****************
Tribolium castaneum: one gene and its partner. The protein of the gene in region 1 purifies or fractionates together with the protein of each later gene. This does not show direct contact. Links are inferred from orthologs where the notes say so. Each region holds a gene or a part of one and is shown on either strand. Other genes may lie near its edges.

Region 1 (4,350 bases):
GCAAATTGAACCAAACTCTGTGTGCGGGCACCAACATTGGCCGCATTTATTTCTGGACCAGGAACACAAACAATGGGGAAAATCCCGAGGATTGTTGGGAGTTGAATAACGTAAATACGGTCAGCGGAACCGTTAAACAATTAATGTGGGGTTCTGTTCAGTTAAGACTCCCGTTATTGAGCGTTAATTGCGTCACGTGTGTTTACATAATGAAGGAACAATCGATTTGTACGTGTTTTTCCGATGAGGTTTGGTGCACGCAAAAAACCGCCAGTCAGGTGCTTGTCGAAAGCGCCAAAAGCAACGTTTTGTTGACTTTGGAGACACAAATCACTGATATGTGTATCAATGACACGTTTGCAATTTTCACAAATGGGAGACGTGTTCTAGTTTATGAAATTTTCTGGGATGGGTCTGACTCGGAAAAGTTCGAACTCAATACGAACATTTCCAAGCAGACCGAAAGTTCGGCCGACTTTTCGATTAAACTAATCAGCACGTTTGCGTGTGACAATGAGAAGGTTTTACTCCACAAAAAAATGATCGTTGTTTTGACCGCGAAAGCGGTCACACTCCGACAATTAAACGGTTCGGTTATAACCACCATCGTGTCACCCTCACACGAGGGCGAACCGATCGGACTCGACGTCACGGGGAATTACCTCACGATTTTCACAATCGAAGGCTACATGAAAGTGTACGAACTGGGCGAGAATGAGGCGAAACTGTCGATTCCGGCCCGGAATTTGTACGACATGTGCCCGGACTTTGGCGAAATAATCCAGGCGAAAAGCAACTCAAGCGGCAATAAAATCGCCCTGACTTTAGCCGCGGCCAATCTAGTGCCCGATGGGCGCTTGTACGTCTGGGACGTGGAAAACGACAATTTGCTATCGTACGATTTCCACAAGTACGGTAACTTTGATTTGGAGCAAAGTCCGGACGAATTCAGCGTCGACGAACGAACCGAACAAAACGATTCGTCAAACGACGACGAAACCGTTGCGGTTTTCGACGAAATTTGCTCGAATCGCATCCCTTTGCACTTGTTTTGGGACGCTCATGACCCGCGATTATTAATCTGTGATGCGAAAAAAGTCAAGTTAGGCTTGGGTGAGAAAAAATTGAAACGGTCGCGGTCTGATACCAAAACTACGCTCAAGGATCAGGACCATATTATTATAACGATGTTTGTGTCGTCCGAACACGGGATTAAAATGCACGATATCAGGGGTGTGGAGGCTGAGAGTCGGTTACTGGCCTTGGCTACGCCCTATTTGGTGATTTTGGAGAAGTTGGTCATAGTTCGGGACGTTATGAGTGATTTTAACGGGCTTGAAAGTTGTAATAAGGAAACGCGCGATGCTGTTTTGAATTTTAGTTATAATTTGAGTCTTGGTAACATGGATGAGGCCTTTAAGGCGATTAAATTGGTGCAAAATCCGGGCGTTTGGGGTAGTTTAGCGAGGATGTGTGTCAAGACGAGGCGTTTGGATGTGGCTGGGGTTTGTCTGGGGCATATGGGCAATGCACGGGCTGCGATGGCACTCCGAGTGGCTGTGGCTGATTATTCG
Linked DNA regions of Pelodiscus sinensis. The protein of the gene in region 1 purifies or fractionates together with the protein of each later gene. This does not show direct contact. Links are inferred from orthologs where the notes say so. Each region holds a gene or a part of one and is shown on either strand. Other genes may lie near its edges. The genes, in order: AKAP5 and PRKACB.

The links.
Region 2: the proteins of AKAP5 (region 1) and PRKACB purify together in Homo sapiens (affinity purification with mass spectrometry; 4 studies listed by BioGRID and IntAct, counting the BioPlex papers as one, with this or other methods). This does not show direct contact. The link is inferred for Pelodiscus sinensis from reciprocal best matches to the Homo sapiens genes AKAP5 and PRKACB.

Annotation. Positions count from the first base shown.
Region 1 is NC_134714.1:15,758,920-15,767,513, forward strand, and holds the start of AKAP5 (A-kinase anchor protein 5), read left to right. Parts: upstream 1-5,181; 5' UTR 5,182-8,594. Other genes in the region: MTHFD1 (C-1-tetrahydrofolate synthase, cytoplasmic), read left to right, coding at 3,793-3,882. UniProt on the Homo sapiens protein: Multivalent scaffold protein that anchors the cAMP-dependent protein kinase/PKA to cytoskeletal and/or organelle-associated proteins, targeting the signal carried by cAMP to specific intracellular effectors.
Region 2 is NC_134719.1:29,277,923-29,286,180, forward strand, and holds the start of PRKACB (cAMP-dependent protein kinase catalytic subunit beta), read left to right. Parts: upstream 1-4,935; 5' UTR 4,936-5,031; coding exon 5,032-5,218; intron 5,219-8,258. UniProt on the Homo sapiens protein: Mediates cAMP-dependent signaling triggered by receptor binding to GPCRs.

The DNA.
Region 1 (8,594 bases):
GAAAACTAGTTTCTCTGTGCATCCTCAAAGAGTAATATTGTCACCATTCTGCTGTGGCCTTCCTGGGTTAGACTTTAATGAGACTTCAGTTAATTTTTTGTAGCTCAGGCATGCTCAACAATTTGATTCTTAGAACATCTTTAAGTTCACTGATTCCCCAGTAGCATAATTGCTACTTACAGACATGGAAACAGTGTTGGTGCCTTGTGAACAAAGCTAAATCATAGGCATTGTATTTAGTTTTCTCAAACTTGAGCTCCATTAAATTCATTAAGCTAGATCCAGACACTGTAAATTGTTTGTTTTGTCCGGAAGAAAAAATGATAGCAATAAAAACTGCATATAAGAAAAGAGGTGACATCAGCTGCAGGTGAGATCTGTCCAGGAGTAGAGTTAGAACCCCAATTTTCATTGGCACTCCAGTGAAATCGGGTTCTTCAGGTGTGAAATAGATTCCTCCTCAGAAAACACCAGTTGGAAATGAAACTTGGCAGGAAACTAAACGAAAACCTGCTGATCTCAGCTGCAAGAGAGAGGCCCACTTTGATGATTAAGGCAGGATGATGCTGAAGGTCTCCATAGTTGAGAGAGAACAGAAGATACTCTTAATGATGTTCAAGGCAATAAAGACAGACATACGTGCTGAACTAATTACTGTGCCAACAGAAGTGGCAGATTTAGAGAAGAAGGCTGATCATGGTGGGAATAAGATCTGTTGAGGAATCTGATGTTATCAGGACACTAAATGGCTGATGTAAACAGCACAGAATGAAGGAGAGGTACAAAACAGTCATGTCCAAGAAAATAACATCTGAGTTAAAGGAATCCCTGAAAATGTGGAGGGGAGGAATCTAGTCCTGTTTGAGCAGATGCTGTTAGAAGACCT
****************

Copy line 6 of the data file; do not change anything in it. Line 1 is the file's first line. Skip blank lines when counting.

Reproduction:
Region 2: the proteins of AKAP5 (region 1) and PRKACB purify together in Homo sapiens (affinity purification with mass spectrometry; 4 studies listed by BioGRID and IntAct, counting the BioPlex papers as one, with this or other methods). This does not show direct contact. The link is inferred for Pelodiscus sinensis from reciprocal best matches to the Homo sapiens genes AKAP5 and PRKACB.